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South Africa’s ‘Little People’ Urge Better Accessibility


South Africa’s 'Little People' Urge Better Accessibility
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From navigating shopping centers to government offices, South Africa’s “little people” say public spaces aren’t designed to be accessible for them. One advocacy group in Johannesburg is calling for better support to help them live independently.

“Different,” “abnormal” and “very small.”

Those are just some of the words Olivia Radebe — who was born with a condition that restricted her growth — says have been used to describe her.

The 27-year-old writer says her late grandmother encouraged her to persevere with her studies and with living independently — and she has. But Radebe says she still faces practical challenges navigating life in Johannesburg.

“You cannot ask help and not pay someone, you know. … Because I’m not on a permanent job and also the money that I get from the government is not enough to sustain me to that certain level whether I can afford to pay everyone and anyone, like it’s a bit of a challenge. So, in other words, I have to beg someone to help me,” Radebe said.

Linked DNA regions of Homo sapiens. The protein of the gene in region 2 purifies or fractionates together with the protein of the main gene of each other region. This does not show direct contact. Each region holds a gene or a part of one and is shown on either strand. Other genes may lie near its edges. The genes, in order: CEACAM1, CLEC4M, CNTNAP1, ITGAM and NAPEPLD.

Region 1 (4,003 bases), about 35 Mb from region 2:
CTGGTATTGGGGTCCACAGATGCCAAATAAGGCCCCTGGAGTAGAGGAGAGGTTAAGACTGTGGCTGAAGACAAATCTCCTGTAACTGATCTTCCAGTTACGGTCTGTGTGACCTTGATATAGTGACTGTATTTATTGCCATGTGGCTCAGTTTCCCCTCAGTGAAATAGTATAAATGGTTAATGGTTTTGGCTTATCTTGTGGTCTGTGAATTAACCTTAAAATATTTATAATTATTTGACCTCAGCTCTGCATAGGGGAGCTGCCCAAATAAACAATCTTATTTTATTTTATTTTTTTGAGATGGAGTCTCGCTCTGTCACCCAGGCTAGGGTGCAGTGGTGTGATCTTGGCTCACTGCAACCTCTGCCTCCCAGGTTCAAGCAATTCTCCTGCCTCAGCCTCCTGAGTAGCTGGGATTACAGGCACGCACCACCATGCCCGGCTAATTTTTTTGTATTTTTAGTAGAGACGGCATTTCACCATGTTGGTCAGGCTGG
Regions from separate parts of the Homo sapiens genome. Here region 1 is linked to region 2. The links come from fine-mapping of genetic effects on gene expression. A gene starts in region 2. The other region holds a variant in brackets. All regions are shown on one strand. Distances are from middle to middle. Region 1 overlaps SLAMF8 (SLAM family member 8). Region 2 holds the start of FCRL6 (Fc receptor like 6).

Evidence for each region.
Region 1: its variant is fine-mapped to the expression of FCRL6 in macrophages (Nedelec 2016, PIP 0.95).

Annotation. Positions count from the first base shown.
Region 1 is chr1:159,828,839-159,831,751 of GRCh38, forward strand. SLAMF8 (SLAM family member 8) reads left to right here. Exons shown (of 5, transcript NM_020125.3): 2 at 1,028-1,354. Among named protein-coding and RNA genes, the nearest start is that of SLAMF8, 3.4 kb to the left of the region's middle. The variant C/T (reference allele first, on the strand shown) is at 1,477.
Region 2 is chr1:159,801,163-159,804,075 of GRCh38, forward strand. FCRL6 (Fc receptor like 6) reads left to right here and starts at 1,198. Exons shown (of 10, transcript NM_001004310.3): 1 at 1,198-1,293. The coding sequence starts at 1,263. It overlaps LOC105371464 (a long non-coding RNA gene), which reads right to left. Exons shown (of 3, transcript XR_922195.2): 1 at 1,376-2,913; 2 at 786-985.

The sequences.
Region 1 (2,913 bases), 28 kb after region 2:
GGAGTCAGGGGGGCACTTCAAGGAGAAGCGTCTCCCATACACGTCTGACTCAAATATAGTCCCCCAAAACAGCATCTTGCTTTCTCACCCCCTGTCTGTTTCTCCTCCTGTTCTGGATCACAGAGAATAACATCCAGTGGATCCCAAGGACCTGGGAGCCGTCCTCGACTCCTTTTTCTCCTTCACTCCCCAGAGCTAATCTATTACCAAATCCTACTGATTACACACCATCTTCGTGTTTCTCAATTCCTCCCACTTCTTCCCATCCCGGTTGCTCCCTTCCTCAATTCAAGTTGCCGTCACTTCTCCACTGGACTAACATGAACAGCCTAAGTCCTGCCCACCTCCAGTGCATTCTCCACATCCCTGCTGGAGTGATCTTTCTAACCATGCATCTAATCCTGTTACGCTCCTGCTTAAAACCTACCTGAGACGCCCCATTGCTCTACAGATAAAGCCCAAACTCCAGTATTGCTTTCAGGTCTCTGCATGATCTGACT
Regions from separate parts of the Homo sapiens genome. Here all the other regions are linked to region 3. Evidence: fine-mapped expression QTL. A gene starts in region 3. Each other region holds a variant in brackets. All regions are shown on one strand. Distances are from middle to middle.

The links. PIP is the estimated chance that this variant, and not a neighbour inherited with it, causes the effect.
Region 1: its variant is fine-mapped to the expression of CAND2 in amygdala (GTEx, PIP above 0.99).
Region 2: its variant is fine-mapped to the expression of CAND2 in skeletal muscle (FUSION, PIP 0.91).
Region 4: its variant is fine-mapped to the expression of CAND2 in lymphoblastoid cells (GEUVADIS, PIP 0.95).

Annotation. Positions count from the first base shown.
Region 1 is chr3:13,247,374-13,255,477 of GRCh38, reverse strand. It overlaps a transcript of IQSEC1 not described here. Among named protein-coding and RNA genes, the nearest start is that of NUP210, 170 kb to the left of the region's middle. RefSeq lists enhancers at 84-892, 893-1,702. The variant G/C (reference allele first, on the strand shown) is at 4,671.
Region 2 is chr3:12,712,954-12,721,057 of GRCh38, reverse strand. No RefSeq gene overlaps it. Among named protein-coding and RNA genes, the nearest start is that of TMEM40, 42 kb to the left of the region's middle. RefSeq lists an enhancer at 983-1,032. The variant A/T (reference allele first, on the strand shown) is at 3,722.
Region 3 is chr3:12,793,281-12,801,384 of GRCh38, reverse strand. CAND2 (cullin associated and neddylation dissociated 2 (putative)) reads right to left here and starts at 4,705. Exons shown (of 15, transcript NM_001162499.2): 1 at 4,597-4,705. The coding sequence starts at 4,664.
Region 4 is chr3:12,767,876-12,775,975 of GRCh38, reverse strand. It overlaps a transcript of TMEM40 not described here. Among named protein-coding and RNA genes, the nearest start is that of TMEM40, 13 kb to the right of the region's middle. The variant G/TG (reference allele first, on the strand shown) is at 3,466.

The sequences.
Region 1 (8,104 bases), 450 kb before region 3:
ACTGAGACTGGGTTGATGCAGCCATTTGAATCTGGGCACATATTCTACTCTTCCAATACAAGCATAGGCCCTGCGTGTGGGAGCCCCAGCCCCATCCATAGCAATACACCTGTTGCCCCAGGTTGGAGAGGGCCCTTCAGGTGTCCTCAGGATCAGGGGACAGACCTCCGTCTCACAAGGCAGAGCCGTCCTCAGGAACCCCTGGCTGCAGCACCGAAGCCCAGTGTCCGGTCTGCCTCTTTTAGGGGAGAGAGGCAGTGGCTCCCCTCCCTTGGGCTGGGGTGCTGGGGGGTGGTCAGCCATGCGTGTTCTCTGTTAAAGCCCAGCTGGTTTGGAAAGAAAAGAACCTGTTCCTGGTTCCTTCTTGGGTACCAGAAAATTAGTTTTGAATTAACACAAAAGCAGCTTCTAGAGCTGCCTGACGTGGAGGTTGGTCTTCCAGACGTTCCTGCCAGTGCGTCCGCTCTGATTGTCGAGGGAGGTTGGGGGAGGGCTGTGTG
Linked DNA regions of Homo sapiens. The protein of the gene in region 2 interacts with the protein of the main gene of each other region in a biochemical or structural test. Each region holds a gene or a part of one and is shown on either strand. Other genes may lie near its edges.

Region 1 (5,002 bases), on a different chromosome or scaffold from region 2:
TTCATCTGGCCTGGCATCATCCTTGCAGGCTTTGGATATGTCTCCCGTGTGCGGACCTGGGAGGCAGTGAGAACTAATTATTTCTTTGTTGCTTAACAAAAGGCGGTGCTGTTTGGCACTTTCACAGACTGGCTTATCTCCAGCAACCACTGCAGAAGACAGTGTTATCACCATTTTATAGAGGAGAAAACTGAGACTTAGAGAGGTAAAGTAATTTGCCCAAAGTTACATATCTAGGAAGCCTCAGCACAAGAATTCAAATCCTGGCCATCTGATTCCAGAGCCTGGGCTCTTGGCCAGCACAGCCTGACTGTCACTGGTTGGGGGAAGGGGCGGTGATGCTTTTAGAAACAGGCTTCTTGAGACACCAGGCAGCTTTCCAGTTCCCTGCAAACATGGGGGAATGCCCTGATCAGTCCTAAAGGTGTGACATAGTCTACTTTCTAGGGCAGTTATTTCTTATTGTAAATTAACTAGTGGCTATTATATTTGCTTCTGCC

There are hundreds of causes for restricted growth — the most common being achondroplasia, a form of dwarfism that results in short arms and legs. Radebe was never diagnosed as a child.

Now, she says it would be too costly to go to a private specialist to find out. Radebe says she sometimes wonders what her underlying health issue is.

“Because at a later stage, I might be having other complications. … So, if I was diagnosed earlier, maybe I would have known that, okay, fine, in 10 years’ time, I should expect this, I should live like this. There are certain things that I need to avoid in order for me to [have] a long life,” Radebe said.

Specialized health care isn’t evenly available across the country. Parents have to look to big cities like Cape Town and Johannesburg to find the best resources for their children who show signs of restricted growth.

Rachelle Petersen, a member of Little People South Africa, has a son with achondroplasia.

“Our hospitals in areas, like impoverished areas, where there’s a day hospital. So, a parent will go and take the child but the nurses, the doctors are not aware of the condition that the child has,” Petersen said.

Raising awareness about people with dwarfism is one of the main reasons why Piet Nel established the non-profit Short Statured Persons South Africa.

“We can share ideas and come together and also that the public can know what we are about,” Nel said.

The 57-year-old says he has struggled with accessibility and discrimination throughout his life. Nel says the organization gives people like him more power to advocate for themselves and their unique needs.

“That’s why they say, ‘Nothing about us without us.’ You can’t do for us; we must talk for ourselves. Like I say, we must stand together and fight for our rights,” Nel said.

And the country, he added, is starting to listen. Nel’s group met with South Africa’s social development minister to discuss their health and reproductive needs that go unaddressed. He hopes it will be the first step toward bringing more support within their reach.

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